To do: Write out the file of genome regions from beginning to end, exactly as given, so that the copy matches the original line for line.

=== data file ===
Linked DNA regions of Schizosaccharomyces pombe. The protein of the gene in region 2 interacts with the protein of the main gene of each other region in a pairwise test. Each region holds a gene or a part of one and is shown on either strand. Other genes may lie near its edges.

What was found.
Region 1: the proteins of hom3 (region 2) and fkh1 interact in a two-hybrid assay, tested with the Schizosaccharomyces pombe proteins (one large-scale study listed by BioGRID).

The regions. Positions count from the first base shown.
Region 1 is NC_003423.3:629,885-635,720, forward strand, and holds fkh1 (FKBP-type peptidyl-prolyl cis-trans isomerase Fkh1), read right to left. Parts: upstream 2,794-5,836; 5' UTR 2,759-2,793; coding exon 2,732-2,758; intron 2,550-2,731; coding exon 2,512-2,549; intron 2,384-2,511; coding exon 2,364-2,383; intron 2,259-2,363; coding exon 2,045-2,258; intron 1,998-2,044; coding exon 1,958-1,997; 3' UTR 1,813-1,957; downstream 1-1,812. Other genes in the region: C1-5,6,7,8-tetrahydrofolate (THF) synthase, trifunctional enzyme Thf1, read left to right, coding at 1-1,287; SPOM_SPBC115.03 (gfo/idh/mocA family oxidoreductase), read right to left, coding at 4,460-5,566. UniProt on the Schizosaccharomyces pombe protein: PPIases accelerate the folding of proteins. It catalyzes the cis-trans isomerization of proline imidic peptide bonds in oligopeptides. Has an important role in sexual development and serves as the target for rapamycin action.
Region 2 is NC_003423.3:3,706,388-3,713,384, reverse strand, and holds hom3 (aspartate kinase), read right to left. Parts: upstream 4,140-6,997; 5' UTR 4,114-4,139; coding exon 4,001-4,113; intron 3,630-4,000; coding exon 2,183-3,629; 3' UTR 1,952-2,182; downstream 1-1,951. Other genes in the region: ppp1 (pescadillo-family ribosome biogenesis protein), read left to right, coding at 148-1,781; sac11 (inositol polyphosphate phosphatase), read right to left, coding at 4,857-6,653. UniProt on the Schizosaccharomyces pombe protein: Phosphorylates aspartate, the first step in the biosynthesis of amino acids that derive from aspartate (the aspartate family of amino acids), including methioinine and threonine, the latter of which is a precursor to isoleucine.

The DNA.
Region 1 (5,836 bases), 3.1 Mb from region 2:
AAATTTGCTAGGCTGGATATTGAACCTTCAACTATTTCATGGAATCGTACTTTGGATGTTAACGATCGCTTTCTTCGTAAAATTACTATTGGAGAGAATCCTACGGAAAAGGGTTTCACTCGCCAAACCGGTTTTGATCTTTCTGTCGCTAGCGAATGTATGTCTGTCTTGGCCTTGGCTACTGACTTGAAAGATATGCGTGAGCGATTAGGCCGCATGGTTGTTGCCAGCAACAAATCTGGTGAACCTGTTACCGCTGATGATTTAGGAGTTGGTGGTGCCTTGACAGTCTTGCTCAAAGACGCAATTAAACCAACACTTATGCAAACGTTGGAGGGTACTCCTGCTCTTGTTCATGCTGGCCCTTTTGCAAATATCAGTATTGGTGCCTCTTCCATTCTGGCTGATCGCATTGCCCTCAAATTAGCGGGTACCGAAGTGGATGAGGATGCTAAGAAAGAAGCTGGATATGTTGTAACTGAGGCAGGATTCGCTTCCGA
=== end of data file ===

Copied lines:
Linked DNA regions of Schizosaccharomyces pombe. The protein of the gene in region 2 interacts with the protein of the main gene of each other region in a pairwise test. Each region holds a gene or a part of one and is shown on either strand. Other genes may lie near its edges.

What was found.
Region 1: the proteins of hom3 (region 2) and fkh1 interact in a two-hybrid assay, tested with the Schizosaccharomyces pombe proteins (one large-scale study listed by BioGRID).

The regions. Positions count from the first base shown.
Region 1 is NC_003423.3:629,885-635,720, forward strand, and holds fkh1 (FKBP-type peptidyl-prolyl cis-trans isomerase Fkh1), read right to left. Parts: upstream 2,794-5,836; 5' UTR 2,759-2,793; coding exon 2,732-2,758; intron 2,550-2,731; coding exon 2,512-2,549; intron 2,384-2,511; coding exon 2,364-2,383; intron 2,259-2,363; coding exon 2,045-2,258; intron 1,998-2,044; coding exon 1,958-1,997; 3' UTR 1,813-1,957; downstream 1-1,812. Other genes in the region: C1-5,6,7,8-tetrahydrofolate (THF) synthase, trifunctional enzyme Thf1, read left to right, coding at 1-1,287; SPOM_SPBC115.03 (gfo/idh/mocA family oxidoreductase), read right to left, coding at 4,460-5,566. UniProt on the Schizosaccharomyces pombe protein: PPIases accelerate the folding of proteins. It catalyzes the cis-trans isomerization of proline imidic peptide bonds in oligopeptides. Has an important role in sexual development and serves as the target for rapamycin action.
Region 2 is NC_003423.3:3,706,388-3,713,384, reverse strand, and holds hom3 (aspartate kinase), read right to left. Parts: upstream 4,140-6,997; 5' UTR 4,114-4,139; coding exon 4,001-4,113; intron 3,630-4,000; coding exon 2,183-3,629; 3' UTR 1,952-2,182; downstream 1-1,951. Other genes in the region: ppp1 (pescadillo-family ribosome biogenesis protein), read left to right, coding at 148-1,781; sac11 (inositol polyphosphate phosphatase), read right to left, coding at 4,857-6,653. UniProt on the Schizosaccharomyces pombe protein: Phosphorylates aspartate, the first step in the biosynthesis of amino acids that derive from aspartate (the aspartate family of amino acids), including methioinine and threonine, the latter of which is a precursor to isoleucine.

The DNA.
Region 1 (5,836 bases), 3.1 Mb from region 2:
AAATTTGCTAGGCTGGATATTGAACCTTCAACTATTTCATGGAATCGTACTTTGGATGTTAACGATCGCTTTCTTCGTAAAATTACTATTGGAGAGAATCCTACGGAAAAGGGTTTCACTCGCCAAACCGGTTTTGATCTTTCTGTCGCTAGCGAATGTATGTCTGTCTTGGCCTTGGCTACTGACTTGAAAGATATGCGTGAGCGATTAGGCCGCATGGTTGTTGCCAGCAACAAATCTGGTGAACCTGTTACCGCTGATGATTTAGGAGTTGGTGGTGCCTTGACAGTCTTGCTCAAAGACGCAATTAAACCAACACTTATGCAAACGTTGGAGGGTACTCCTGCTCTTGTTCATGCTGGCCCTTTTGCAAATATCAGTATTGGTGCCTCTTCCATTCTGGCTGATCGCATTGCCCTCAAATTAGCGGGTACCGAAGTGGATGAGGATGCTAAGAAAGAAGCTGGATATGTTGTAACTGAGGCAGGATTCGCTTCCGA